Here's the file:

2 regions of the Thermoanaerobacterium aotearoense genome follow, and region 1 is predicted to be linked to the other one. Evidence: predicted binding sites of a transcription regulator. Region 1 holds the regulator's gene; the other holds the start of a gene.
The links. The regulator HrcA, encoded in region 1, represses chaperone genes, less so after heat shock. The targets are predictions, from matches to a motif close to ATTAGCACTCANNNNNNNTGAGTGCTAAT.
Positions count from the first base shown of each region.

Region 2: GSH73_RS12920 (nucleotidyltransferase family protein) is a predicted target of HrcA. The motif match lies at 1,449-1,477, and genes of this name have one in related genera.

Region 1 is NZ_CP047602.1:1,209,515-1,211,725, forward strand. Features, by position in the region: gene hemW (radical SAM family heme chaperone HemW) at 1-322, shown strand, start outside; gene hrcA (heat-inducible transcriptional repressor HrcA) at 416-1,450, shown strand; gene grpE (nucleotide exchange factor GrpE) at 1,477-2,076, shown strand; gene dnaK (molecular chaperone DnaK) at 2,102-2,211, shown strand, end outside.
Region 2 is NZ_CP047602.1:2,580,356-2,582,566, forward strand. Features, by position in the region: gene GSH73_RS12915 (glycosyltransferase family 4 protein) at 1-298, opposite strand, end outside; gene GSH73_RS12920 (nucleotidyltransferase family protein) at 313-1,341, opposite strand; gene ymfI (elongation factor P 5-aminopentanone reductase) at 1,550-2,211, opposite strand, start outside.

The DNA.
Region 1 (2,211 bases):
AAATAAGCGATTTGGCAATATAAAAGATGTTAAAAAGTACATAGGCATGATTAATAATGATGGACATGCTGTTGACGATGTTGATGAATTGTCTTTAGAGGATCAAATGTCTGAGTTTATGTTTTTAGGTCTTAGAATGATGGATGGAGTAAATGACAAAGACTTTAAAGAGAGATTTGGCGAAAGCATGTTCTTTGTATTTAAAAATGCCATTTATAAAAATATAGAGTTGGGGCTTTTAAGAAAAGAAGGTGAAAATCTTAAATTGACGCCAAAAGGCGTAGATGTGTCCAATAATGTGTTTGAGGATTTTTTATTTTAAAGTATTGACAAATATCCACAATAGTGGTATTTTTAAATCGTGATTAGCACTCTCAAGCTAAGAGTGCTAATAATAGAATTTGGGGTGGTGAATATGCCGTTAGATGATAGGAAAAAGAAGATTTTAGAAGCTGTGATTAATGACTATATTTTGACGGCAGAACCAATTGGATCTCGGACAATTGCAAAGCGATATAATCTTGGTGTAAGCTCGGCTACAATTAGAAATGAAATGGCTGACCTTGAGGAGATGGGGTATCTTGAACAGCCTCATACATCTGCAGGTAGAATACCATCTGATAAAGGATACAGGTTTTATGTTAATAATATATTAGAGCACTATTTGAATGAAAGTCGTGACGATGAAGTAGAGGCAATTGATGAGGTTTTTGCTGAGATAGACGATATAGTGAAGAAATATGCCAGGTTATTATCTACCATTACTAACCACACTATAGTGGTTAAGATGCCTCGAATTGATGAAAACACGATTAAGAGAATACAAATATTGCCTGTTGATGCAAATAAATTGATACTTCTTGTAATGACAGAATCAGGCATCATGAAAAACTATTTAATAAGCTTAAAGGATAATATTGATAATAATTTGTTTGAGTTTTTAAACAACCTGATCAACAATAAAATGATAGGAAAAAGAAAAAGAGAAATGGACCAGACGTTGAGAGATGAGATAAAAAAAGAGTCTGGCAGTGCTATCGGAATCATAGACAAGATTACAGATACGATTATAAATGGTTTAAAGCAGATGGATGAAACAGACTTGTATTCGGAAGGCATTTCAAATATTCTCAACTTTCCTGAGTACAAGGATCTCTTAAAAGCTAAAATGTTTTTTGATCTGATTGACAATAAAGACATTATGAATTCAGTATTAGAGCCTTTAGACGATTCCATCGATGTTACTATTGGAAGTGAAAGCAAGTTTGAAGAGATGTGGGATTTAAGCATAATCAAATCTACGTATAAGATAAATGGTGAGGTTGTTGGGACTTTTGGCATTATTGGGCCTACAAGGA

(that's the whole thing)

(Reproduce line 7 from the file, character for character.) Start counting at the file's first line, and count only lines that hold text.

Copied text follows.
The DNA.